The Environment Protection Agency (hereafter “EPA”) under the Obama administration proposed a stricter standard for diminishing air pollution last month, especially focusing on the extent of emissions of “ozone” or “smog” as greenhouse gas. Historically, the policy stance on ground-level ozone standards at the federal level, according to the EPA (, has oriented toward establishing standards for the amount of ground-level ozone allowable and gradually strengthened these standards, from 0.08 ppm (parts per million) in 1971, to 0.075 ppm under the Bush administration. However, the ground-level ozone standards have not always consistently strengthened; instead, there has been repeated relief and strengthening of allowable ground-level ozone standards, revising the 1-hour standard to 0.12 ppm in 1979 from the 1971 standard (0.08 ppm) or 0.084 ppm in 1997 under the Clinton administration (see article). Based on the logic that “ground-level ozone triggers a variety of health problems even at very low levels and may cause permanent lung damage after long-exposure” (EPA Web site), the Clean Air Act requires the EPA to set the National Ambient Air Quality Standards (hereafter “NAAQS”) and let the EPA control the extent of ground-level ozone by counties. The Obama administration’s proposal sets a primary standard for ground-level ozone of no more than 0.060 to 0.070 ppm, which would replace the standard of 0.075 ppm, imposed by the Bush administration. According to this article, “the EPA will take public comment on the proposal for 60 days” and “the new rules would be phased in between 2014 and 2031, with deadlines depending on how dirty the air is in a given region.”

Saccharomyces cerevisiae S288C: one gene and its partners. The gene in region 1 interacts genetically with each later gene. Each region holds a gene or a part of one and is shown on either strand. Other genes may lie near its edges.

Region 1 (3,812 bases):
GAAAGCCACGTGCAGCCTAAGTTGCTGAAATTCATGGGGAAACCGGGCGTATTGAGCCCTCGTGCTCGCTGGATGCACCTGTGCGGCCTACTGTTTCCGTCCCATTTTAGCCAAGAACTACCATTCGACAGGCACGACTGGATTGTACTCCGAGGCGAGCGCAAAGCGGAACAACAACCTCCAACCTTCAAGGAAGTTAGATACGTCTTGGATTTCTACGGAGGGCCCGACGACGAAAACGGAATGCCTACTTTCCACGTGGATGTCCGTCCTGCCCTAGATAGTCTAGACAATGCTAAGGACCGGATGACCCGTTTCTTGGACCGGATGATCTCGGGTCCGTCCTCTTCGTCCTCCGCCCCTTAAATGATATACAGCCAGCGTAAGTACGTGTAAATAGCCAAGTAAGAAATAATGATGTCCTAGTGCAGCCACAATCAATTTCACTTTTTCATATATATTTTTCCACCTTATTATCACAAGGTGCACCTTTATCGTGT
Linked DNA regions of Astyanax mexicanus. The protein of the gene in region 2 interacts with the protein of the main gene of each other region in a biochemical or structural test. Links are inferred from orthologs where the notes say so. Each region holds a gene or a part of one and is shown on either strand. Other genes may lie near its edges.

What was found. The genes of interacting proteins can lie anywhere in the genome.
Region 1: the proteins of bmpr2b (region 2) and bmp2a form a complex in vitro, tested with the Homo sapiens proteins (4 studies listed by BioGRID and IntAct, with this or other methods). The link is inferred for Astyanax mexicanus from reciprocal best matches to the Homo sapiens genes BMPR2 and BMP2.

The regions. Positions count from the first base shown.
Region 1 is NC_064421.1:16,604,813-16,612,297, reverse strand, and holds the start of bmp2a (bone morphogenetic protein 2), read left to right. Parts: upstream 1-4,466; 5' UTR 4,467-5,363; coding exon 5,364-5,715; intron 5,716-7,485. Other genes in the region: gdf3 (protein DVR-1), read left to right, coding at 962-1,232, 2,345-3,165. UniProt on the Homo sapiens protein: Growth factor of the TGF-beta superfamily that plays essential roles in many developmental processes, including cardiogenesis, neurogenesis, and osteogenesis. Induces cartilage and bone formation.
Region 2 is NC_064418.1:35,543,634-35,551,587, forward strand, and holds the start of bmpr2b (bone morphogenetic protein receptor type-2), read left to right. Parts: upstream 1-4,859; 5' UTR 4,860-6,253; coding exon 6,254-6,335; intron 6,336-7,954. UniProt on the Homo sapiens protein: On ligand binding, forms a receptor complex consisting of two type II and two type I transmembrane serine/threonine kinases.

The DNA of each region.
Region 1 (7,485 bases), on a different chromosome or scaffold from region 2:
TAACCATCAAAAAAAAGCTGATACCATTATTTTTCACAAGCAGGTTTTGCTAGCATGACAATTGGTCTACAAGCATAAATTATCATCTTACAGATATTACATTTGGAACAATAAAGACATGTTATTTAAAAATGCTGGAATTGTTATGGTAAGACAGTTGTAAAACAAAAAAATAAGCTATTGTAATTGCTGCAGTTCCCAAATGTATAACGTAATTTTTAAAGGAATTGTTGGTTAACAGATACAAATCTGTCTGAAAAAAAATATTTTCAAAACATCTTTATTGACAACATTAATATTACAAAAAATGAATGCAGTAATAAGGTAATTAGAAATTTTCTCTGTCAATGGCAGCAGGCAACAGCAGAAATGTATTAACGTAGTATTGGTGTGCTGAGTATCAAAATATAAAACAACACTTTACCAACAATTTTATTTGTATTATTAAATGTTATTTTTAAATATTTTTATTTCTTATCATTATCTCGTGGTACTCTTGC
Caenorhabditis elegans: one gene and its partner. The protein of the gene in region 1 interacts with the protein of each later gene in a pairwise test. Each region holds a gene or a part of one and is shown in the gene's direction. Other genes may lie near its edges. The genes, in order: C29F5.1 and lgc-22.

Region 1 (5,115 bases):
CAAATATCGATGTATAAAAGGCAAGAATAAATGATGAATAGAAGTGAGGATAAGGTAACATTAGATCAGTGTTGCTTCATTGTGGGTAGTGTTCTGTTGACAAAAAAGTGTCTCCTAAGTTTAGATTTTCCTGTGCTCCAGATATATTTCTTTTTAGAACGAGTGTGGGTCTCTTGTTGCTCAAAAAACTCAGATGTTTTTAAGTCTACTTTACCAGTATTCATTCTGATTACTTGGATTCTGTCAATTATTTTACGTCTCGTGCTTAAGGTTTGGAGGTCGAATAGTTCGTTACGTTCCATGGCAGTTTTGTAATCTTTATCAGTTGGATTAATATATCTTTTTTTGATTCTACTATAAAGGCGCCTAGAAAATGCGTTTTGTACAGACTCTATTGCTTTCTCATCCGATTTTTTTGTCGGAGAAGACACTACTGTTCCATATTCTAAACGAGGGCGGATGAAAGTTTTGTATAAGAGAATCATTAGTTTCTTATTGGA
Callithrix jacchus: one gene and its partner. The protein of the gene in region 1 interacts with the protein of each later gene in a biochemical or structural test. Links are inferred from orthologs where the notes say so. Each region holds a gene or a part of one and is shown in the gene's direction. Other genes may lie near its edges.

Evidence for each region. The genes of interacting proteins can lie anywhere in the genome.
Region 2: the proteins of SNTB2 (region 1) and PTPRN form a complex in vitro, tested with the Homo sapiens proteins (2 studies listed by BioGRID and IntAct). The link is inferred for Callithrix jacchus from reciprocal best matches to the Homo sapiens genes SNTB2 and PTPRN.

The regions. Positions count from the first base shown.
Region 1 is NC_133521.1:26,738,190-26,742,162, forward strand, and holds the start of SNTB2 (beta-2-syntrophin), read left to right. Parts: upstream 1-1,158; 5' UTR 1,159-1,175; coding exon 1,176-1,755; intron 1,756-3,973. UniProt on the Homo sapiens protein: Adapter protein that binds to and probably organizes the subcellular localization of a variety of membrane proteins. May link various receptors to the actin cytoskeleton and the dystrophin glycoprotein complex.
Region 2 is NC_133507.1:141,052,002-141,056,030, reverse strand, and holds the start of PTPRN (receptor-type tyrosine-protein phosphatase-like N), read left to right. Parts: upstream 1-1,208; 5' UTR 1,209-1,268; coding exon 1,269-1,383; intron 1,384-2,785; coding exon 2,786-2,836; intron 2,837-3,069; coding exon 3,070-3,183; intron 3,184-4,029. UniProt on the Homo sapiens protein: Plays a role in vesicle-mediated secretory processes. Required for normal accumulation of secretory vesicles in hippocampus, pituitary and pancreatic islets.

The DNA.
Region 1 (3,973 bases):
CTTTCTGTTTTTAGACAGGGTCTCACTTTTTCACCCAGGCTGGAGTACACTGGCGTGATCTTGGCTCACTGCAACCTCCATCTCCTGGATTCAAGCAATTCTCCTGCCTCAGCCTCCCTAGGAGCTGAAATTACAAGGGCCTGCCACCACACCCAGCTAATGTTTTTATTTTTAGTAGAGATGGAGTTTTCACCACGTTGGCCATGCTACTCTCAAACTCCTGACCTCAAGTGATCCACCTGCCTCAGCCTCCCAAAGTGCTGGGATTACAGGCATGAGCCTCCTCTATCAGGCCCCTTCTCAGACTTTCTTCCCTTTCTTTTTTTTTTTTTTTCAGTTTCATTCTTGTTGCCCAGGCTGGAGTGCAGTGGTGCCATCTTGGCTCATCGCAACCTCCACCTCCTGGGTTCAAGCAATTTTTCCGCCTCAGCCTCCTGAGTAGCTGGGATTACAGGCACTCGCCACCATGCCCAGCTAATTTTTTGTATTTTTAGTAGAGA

The Obama administration’s stance on ground-level ozone orients toward stronger pro-environmentalism than the Bush administration which focused on the economic impact of environmental policy with more emphasis on economic development than environmental protection (Vig, Ch. 4; Kraft & Vig, Ch. 1). The Bush administration’s rule on ground-level ozone was based on the recommendations of the EPA’s own experts, the Clean Air Scientific Advisory Committee, which brought about many criticisms and objection from pro-environmental groups and several states and finally filed suit from states challenging the 2008 EPA standard (see article; Mikalonis, 2010). Challenging “all of the Bush-Cheney policies” (Vig, p. 91) on environmental policy and related decisions, the Obama administration firstly (1) let the EPA review a wide variety of policy decisions (including regulations of ground-level ozone standard) made by the Bush administration, (2) made an alternative proposal of ground-level ozone (or smog) standard, and (3) will issue a final rule by this year. According to Mikalonis (2010), the Obama administration’s proposal intends to change the NAAQS under the Clean Air Act, especially focusing on establishing air quality standards based on scientific information that “defines clean and safe versus dirty and unsafe air quality.”